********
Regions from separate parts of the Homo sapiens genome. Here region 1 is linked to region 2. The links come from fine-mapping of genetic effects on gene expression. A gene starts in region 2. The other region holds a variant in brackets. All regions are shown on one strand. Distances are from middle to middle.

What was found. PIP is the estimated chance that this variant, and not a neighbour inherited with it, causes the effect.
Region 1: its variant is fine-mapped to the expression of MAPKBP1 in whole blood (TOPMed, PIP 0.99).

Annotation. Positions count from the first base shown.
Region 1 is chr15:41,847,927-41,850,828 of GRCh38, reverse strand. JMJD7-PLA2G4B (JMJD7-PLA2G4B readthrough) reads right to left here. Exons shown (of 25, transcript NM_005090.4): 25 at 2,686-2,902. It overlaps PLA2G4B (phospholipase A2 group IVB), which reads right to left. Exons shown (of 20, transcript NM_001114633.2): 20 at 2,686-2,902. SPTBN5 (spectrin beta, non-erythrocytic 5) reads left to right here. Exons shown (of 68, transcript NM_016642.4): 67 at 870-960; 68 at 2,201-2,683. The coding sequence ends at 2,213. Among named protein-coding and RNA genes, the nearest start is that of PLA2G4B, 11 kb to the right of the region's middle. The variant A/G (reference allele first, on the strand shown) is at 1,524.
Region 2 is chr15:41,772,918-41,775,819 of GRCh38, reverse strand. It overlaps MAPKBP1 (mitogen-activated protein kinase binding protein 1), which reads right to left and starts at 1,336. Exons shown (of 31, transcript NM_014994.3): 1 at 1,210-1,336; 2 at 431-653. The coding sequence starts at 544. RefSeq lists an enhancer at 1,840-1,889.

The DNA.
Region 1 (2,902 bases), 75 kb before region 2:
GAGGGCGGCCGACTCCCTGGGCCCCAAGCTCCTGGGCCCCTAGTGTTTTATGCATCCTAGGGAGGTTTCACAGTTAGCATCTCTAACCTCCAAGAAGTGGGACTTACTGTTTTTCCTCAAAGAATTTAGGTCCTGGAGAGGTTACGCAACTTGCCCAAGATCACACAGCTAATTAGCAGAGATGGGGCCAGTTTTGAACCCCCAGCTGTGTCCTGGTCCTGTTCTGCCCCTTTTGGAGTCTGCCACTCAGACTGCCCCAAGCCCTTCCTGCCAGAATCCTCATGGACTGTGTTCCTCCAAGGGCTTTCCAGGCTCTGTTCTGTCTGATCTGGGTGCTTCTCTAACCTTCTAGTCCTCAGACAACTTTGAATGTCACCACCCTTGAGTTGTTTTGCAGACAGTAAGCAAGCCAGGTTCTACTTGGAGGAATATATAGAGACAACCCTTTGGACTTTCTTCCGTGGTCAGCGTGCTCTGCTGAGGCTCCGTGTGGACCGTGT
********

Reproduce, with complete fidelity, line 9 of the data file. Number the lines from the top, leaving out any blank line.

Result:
GAGGGCGGCCGACTCCCTGGGCCCCAAGCTCCTGGGCCCCTAGTGTTTTATGCATCCTAGGGAGGTTTCACAGTTAGCATCTCTAACCTCCAAGAAGTGGGACTTACTGTTTTTCCTCAAAGAATTTAGGTCCTGGAGAGGTTACGCAACTTGCCCAAGATCACACAGCTAATTAGCAGAGATGGGGCCAGTTTTGAACCCCCAGCTGTGTCCTGGTCCTGTTCTGCCCCTTTTGGAGTCTGCCACTCAGACTGCCCCAAGCCCTTCCTGCCAGAATCCTCATGGACTGTGTTCCTCCAAGGGCTTTCCAGGCTCTGTTCTGTCTGATCTGGGTGCTTCTCTAACCTTCTAGTCCTCAGACAACTTTGAATGTCACCACCCTTGAGTTGTTTTGCAGACAGTAAGCAAGCCAGGTTCTACTTGGAGGAATATATAGAGACAACCCTTTGGACTTTCTTCCGTGGTCAGCGTGCTCTGCTGAGGCTCCGTGTGGACCGTGT